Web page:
Pope Francis called on European leaders to work together in addressing the possible social and economic consequences of the coronavirus pandemic.
The pope noted that 75 years have passed this month since Europe began the challenging process of reconciliation after World War II, and 70 years since the Schuman Declaration.
On May 9, 1950, France’s foreign minister Robert Schuman proposed the creation of a European Coal and Steel Community, which later developed into the European Union.
The pontiff noted in his address after the Regina Coeli prayer on May 10, that the process spurred both European integration and “the long period of stability and peace.”
In his prayer, the pontiff expressed hope that the same spirit that inspired European integration efforts “not fail to inspire all those who have responsibility in the European Union” to deal with the pandemic.
He urged leaders of the European Union to be inspired by the historic documents and called them to face the consequences of the pandemic “in a spirit of harmony and collaboration.”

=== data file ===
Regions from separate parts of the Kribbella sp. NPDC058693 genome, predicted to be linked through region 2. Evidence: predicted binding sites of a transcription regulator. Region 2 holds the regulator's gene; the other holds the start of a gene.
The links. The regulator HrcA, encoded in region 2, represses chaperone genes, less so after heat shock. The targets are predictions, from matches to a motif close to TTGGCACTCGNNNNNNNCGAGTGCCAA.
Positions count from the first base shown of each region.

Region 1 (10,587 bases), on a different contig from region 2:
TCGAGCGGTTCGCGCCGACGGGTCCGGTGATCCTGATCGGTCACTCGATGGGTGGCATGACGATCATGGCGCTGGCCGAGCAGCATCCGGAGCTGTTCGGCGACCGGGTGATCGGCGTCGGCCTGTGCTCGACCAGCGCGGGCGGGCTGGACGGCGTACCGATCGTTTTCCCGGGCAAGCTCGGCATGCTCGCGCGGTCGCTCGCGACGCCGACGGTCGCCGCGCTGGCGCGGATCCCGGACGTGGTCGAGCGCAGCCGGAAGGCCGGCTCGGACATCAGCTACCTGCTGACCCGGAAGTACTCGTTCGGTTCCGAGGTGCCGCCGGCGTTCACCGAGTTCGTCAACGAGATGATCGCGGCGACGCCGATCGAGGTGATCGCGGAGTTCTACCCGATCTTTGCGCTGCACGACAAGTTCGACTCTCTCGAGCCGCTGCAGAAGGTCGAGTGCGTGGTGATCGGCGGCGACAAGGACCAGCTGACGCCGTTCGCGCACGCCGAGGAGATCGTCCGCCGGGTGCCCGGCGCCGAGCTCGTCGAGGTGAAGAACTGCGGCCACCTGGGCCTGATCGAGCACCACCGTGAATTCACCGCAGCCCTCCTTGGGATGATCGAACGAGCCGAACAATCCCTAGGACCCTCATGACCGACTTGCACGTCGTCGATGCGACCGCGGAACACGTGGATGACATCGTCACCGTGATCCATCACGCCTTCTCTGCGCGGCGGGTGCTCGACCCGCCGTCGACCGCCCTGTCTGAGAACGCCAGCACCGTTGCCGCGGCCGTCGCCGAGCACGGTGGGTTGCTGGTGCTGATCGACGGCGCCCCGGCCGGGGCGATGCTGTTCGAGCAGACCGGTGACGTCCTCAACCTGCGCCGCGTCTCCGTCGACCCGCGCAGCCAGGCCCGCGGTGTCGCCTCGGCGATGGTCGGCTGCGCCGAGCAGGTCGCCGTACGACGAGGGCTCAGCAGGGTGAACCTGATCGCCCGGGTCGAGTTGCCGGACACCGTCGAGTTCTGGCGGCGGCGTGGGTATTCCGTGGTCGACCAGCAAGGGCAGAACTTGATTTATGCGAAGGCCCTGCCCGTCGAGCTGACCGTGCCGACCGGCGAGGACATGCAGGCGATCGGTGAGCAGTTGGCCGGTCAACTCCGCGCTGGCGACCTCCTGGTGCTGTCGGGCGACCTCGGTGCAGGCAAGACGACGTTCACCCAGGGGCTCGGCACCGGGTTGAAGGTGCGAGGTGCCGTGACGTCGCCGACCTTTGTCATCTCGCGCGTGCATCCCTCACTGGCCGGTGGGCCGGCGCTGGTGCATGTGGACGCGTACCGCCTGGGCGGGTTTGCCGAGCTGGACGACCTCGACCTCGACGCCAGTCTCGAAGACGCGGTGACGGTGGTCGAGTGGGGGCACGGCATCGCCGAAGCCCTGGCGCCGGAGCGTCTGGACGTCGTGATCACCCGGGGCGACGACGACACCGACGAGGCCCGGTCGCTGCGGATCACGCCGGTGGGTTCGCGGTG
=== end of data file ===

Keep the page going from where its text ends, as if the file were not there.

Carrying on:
Pope Francis called for prayers for Europe “that it might grow united, in this fraternal unity that allows all peoples to grow in unity in diversity.”
In his Sunday homily, the pontiff reminded church leaders, especially bishops, of their primary task to pray because it is “prayer that makes the Church progress.”
He reflected on Jesus’s intercessory role before His Father described in the Gospel, saying that it also applies to the role of the “successors of the apostles, the bishops.
He said, a bishop is “the first to go to the Father, with the confidence, the boldness, with which Jesus went in order to fight on behalf of his people.”
The pope said “something is not right if other things take away space for prayer” because it is “God who does things, we do very little. God does things in His Church.”
Pope Francis said the “Church progresses in this courageous prayer because she knows that without this ascension to the Father, she cannot survive.”